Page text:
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    Date: 1939 Locale: Poland Credit: United States Holocaust Memorial Museum, courtesy of Shulamith Garbasz-Zimet Copyright: United States Holocaust Memorial Museum A young Jewish girl poses by a garden fence. Pictured is Chaja Garbasz, who later perished in the Holocaust.



    Prewar portrait of two Belgian Jewish sisters who later were killed in Auschwitz. Linked is the story of their two sisters' survival in hiding at a convent.

    Jewish women and girls await execution at a mass grave in Skede, Latvia. Made to strip down to underclothes as they waited, the women were told to approach the lip of the grave in groups of ten. They were there forced to strip naked, before being shot. Many did not die from the gunshot, but bled to death, or were smothered by the weight of bodies that fell on top of them. In groups of ten, 2,800 human beings were killed between December 15 and 17, 1941.

    The History Place - Holocaust Timeline: Massacre at Babi Yar included this child.

    "Auschwitz-Birkenau, then and now" (via BBC) The juxtaposition of images is chilling

    Roman Vishniac. Nettie Stub poses next to a chalkboard on the first day of school in Hanover, Germany, in September 1935. After Vishniac photographed Stub in Zbaszyn, the Red Cross took her to Sweden, where she survived the war. Her parents and two siblings were not able to leave Poland and perished. An older brother tracked Stub down in Sweden after the war, during which he was incarcerated in Buchenwald. Together, they immigrated to New York in 1945 / US Holocaust Memorial Museum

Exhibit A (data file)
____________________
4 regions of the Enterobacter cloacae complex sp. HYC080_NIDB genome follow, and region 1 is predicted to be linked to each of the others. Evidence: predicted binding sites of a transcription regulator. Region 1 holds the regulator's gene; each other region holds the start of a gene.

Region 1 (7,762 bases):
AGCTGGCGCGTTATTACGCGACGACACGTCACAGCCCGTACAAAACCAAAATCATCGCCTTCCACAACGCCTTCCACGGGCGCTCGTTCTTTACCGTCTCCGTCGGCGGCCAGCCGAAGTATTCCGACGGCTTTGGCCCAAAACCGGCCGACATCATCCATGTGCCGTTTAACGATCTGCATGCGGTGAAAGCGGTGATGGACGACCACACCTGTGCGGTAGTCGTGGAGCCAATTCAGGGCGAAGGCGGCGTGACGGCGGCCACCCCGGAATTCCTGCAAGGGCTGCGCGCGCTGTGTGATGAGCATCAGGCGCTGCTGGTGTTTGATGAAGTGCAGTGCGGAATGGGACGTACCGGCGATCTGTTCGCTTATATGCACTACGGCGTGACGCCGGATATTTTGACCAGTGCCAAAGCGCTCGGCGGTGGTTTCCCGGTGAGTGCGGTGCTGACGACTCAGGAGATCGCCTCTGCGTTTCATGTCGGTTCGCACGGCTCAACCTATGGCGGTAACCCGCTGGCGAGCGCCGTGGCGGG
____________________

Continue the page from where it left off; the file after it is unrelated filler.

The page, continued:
Children gaze outward, just prior to their execution. At least one million children died in the Holocaust, most of them in the gas chambers. As the Germans swept into Soviet territory, they sometimes turned the task of killing Jewish children over to their Ukrainian allies. (Photo: Central State Archive of Film, Photo and Phonographic Documents / United States Holocaust Memorial Museum Photo Archive.)

    Anne Frank a victim of the Jewish Holocaust, yet she lived with a beautiful heart and soul.

    Soon after liberation, surviving children of the Auschwitz camp walk out of the children's barracks. Poland, after January 27, 1945. — US Holocaust Memorial Museum

    Portion of photo mural depicting Jewish Auschwitz survivors from Salonika showing their tattooed arms on the third floor of the permanent exhibition at the U.S. Holocaust Memorial Museum.

    One of the most famous photos taken during the Holocaust shows Jewish families arrested by Nazis during the destruction of the Warsaw Ghetto in Poland, and sent to be gassed at Treblinka extermination camp. This picture and over 50 others were taken by the Nazis to chronicle the successful destruction of the Ghetto.

    1933 The Holocaust -

    October 1944: Oskar Schindler, a German officer, saves 1200 Jews by moving them from Plaszow labor camp to his factory in Sudetenland. Photograph shows Schindler (second from right) with a few of the Jewish workers he saved. Source: United States Holocaust Memorial Museum

    Helga Kann, little German Jewish girl. Photo taken before WW2, nothing else is known. She likely perished in the Holocaust.

    German officers examine Polish children to determine whether they qualify as "Aryan." Poland, wartime. — US Holocaust Memorial Museum

    Portrait of a young girl in the Loborgrod concentration camp wearing a Jewish badge. ADD TO CART PHOTO INFORMATION Photograph:...

    Lviv pogroms, petlura days 27-29


    A Jewish family in the Piotrkow Trybunalski ghetto. All those pictured died in the Holocaust. Poland, 1940. — US Holocaust Memorial Museum